It is great to have automation in the house providing increments of comfort such as eliminating manual tasks like cleaning the floor, or to aid in managing the energy consumption by turning off lights and appliances which are not in use, or in the safety side, by providing intrusion detection or monitoring the presence of gas leaks or other hazards, and executing the adequate actions.
Today this is possible not only because it constitutes the realization of several technological concepts that, albeit not new, would traditionally live in larger and more expensive systems, but also because of the evolution of the Internet and the frameworks, and the democratization in the access to cloud resources and building solutions on top of these.
With the high level of miniaturization allied to cheap manufacturing, the consumer is finally able to enjoy the value of delegating some of the time consuming and tedious tasks to machines that are inspired by robotic concepts that once belonged to the industry and other niche domains.
After having started to "rig" my house with more and more IoT devices, each with a specific role in the house, I came to realize that rapidly some of the patterns and nuances of managing a systems infrastructure began to emerge: from the primordial aspects such as energy availability and WiFi coverage, passing by intermediate aspects such as having to manage, store and represent the data that these devices produce continuously, and ultimately, to keep the software stack that is responsible for the automation as a whole operational.
Given the dimension of integration that is reached, one of the nuances that I found was that the interaction with the house and its devices is not entire functional. Except if the user carries his smartphone everywhere, or is always sitting at the computer, or (to a limited extent) is able to interact via a smart speaker using voice commands (e.g. Alexa or Google Home), it is otherwise impractical to invoke certain actions that in spite of being provided by the house (in this digital home automation context), require a type of interaction which may not be available or safe to perform in the same way as other actions.
One such example is the intrusion alarm: when the user exits the house, he will typically arm this feature. Once he returns, he needs to somehow prove the house that his access is legitimate. Assuming that the door lock could have been compromised by the intruder, the home automation platform cannot assume that a successful unlocking of the door will necessarily be performed by the legitimate user. As such a separate authentication mechanism should exist, in order to ensure that the alarm system is minimally robust. One option could be to rely on the user smartphone and having to type a unlock code through it to disarm the alarm. While this is a valid solution, it may be impractical and annoying for some users to have it as part of the routines of entering the house.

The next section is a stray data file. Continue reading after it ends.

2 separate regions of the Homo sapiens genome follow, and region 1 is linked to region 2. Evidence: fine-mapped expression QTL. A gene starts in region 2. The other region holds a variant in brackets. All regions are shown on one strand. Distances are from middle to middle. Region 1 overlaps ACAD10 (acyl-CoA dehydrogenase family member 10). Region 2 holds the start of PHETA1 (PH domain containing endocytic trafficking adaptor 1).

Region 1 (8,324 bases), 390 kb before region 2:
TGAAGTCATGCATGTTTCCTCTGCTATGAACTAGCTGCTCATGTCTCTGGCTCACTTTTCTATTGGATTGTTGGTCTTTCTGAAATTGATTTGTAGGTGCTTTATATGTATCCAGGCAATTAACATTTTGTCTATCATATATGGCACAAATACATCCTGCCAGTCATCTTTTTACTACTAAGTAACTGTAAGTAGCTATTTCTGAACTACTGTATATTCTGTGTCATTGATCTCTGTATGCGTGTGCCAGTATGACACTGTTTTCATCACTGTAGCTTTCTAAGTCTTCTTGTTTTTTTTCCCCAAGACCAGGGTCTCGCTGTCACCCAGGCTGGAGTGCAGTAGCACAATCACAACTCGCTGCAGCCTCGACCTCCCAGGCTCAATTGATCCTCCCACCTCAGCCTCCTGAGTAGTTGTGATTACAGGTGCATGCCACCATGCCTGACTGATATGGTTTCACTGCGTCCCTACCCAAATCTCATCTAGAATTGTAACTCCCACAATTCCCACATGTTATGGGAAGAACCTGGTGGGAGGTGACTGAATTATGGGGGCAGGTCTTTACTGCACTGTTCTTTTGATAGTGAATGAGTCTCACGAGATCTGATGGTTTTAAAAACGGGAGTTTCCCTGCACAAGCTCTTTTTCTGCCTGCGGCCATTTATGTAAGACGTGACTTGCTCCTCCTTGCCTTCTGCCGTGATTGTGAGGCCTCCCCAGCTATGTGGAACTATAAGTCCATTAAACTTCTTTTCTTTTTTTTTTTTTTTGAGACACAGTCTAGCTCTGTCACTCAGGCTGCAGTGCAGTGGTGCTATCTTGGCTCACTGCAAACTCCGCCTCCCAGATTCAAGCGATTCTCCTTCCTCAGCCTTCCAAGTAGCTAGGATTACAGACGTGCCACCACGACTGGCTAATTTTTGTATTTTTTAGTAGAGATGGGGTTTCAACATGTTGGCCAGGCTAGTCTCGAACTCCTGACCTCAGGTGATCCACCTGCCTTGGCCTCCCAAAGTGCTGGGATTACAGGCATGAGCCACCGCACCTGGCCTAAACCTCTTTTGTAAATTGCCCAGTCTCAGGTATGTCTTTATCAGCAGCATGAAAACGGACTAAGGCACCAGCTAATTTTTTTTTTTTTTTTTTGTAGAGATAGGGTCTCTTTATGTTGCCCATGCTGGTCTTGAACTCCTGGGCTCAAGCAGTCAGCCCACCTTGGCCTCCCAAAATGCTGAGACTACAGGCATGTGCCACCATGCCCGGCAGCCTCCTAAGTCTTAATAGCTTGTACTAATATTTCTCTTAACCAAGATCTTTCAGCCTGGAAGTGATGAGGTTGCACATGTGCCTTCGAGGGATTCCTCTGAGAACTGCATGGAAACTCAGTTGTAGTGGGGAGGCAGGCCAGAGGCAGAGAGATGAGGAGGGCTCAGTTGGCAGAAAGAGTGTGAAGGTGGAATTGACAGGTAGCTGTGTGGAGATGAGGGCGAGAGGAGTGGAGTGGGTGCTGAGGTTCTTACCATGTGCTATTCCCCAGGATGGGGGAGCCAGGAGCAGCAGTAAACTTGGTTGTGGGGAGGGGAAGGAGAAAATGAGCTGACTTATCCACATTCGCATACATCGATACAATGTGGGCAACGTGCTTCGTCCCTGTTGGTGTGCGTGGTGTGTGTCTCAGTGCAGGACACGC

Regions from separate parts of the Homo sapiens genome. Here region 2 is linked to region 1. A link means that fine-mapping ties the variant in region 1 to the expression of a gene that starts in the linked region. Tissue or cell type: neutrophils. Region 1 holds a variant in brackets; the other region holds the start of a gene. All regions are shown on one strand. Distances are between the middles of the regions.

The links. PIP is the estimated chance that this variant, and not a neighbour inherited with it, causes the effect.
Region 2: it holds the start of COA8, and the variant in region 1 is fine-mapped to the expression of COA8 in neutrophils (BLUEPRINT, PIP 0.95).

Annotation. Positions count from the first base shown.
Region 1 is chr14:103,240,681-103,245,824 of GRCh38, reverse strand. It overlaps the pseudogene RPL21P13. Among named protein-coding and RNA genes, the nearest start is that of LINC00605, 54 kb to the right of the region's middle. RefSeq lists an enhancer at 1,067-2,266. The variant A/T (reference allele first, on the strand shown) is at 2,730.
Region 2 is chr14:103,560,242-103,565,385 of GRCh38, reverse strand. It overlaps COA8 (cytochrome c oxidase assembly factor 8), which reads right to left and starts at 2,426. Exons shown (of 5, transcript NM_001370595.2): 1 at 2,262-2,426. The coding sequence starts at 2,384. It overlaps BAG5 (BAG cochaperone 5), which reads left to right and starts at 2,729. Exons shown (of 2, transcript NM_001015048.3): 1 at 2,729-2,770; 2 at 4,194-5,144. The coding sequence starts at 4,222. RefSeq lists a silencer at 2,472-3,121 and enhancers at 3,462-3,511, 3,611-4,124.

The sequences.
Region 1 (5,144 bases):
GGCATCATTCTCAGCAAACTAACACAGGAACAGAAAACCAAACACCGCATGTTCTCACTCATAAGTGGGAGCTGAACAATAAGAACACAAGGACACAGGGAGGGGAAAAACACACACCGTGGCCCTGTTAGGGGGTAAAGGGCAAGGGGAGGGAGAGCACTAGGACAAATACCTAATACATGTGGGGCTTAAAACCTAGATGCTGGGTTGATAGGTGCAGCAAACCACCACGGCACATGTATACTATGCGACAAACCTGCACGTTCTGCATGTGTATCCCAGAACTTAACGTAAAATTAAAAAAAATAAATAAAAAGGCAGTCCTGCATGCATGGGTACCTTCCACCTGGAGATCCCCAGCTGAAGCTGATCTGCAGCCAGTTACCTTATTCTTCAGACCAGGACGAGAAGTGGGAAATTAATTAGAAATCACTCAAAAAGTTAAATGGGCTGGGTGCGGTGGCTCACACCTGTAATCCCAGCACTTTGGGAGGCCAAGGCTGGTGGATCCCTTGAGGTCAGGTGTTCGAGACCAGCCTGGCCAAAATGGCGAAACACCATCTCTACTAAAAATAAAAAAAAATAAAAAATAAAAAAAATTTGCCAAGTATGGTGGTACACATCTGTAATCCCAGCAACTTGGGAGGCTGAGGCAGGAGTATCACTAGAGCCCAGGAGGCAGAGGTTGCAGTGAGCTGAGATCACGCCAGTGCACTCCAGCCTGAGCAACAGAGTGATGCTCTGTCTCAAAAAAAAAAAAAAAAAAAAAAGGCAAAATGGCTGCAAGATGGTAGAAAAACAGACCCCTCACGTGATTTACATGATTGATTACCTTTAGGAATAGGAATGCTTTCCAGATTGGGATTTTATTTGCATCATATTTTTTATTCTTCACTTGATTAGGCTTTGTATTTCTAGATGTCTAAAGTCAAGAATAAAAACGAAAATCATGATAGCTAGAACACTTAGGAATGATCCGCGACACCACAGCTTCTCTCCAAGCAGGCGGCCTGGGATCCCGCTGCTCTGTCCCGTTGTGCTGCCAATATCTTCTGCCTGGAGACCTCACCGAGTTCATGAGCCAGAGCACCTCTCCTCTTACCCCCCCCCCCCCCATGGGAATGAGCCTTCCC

With this in mind, I had the motivation to build a permanent interface always close to the entry door, so that it could be as practical as with a traditional alarm, to input the disarm code when entering the house.
While an off the shelf solution for this purpose could have been purchased, I considered it a much more interesting, instructive and environmentally friendly approach, to build one myself, while reusing as many scrap parts as possible.
I was lucky enough that recently a familiar of mine had given me a broken laptop computer. It was an old Toshiba Satellite P200-1IE. It had been damaged by water ingress while being used. The motherboard was toasted, so an integral recovery of the unit would not be possible.
This is an example of what for some can turn into a useless object, but for others, upon disassembly can turn into a treasure of useful parts.
A laptop computer is a composite of complex electronics, elaborate mechanical designs (a lot of complex individual parts need to fit into a tight space, while at the same time, weight needs to be minimized), several moving parts, and also the need for respecting the thermodynamic constraints (many of the electronic components dissipate a significant amount of heat that needs to be quicly moved to the exterior of the unit to avoid malfunction and damage).
While at a first glance many parts may seem useless for other purposes due to the custom designs that are present, the fact is that under the "skin" many of the components are quite standard:
For example, the camera (as with most laptop computers) is actually a USB device. By soldering the wires to a standard USB connector, one can connect it to a computer without in many cases having to install any drivers:
And there are many more useful parts. Another example is the battery: as with a broad variety of battery powered devices, this laptop battery pack is made of 6 individual Lithium Ion cells of the very popular 18650 format (the same format that was adopted by Tesla in its cars prior to the Model 3 - in which case it introduced the 2170 format). In this pack, the batteries were arranged in a 3S2P configuration (2 parallel groups of 3 series-connected cells), in order to provide the nominal 10.8 Volts and a capacity of 4000mAh:
A BMS (Battery Management System) is also housed in the battery pack itself:
This ensures that independent control and monitoring of the battery charge and discharge cycles is performed. It also protects against overcharging and overdischarging of each cell, and keeps track of the temperature of these. In case the normal operation envelope of the cells is compromised (cell voltage or temperature), the MOSFETs that are present in this board are able to cut the current to/from the cells:
While it is a used battery with some wear on it, after disassembly and testing of the individual cells, it may be possible to cherry pick the least degraded cells and use these for other purposes. Many people do such exercise with a large number of thrown away laptop batteries, in order to produce large packs capable of powering a house with the energy stored from solar panels.